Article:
For the ten years being in industry, Shannon Adkins was a buyer of consulting services and of multimillion-dollar contracts of consulting services. Shannon is the president and CEO of Future State Inc., a management consulting firm that brings change management and operational transformation expertise to global enterprises in the life sciences, healthcare and technology industries. Shannon says to win businesses, you have to leverage the relationships and networks you have. She shares that selling $7 million in consulting services back in her first year took a lot of spending time meeting with clients, talking with them about their history, sharing their vision, understanding their concerns, their objectives, their issues, bringing those leads forward, and then passing them onto her team members so that they can collaborate with a client to develop solutions and execute on those programs together.
I’m excited to have Shannon Adkins joining us. Shannon, welcome.
Thank you so much. Glad to be here.
Shannon, for those who aren’t familiar with you and your work, take a moment and explain what you do.
I’m the CEO of a management consulting firm called Future State. We’re headquartered in Oakland, California, which is right by San Francisco. We work with mostly mid to enterprise size organizations that are going through a transformation. That’s every company these days. Our clients range from global biotech companies to local financial institutions, food and consumer package goods companies and here in the Bay, a very strong technology practice as well.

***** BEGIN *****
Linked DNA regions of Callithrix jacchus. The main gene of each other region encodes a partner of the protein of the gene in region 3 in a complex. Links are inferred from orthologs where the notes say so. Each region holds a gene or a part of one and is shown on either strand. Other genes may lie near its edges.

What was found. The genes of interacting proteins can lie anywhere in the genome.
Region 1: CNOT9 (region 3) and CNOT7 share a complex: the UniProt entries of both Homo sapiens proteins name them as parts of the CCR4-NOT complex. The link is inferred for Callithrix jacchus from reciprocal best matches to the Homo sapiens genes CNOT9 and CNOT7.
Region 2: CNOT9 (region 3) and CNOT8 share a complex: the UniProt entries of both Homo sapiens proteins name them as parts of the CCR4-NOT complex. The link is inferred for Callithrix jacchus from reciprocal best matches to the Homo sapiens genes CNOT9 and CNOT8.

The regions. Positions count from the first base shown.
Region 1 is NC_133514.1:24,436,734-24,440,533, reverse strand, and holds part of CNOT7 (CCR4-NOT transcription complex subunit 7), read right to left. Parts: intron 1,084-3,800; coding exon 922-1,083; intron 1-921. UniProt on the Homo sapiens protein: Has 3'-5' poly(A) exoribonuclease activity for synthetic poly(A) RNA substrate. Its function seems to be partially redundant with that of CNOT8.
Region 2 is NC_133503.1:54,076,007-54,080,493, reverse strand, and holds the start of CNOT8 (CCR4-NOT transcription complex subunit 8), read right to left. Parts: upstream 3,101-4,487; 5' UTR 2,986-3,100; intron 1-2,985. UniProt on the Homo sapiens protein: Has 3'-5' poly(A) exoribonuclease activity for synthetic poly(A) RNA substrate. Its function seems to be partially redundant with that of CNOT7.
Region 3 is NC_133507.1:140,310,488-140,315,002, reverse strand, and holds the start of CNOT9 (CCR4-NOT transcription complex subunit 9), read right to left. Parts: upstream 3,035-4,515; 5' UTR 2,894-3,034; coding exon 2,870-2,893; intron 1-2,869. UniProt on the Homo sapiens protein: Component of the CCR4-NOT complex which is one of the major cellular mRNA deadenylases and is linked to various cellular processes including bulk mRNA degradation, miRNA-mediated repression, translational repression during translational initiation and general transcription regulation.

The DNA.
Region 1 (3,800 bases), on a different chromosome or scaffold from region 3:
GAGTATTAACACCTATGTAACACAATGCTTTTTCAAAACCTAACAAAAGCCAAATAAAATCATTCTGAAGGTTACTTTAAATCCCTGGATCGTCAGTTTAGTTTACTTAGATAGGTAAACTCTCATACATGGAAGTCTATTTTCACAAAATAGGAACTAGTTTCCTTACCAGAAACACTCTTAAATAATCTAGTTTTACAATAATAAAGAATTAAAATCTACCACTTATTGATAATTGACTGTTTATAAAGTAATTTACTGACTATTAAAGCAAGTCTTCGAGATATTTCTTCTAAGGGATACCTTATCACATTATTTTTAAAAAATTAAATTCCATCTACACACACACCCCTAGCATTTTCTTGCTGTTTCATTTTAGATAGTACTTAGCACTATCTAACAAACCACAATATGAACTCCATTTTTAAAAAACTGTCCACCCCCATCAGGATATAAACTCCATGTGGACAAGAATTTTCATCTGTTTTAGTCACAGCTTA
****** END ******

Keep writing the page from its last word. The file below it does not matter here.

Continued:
You’re the CEO of Future State. How many years have you been in this industry doing what you do to be able to get to the point where you became CEO?
In the early to mid ‘90s, I started out at this company. I was pretty much straight out of college, English major from UC Santa Barbara. The Founder of this company, which was at that time called Tech Prose, hired me to help a startup and begin the web consultancy business. Back in the day, we called it the worldwide web. We’ve talked about building websites and that was our core offering. When I left Tech Prose, I went to a number of early dot-com agency startups. Probably the most famous of those would have been THINK New Ideas, which, if you remember that firm, was started by Adam Curry, the VJ from MTV. He was the CTO. It was wild and crazy times in San Francisco in the late ‘90s.
I did four or five years of consultancy in the early days of tech and online transformations. Then I moved out of consultancy and into a career of eight years in a high-tech industry and in banking, in financial services. Then I found myself a new mom and doing the long commute from Oakland Mountain view. I decided that I would come back to my roots and come back to Tech Prose, now called Future State. I restarted my consulting career and my sales career and took a pretty significant leap back into this world in 2010.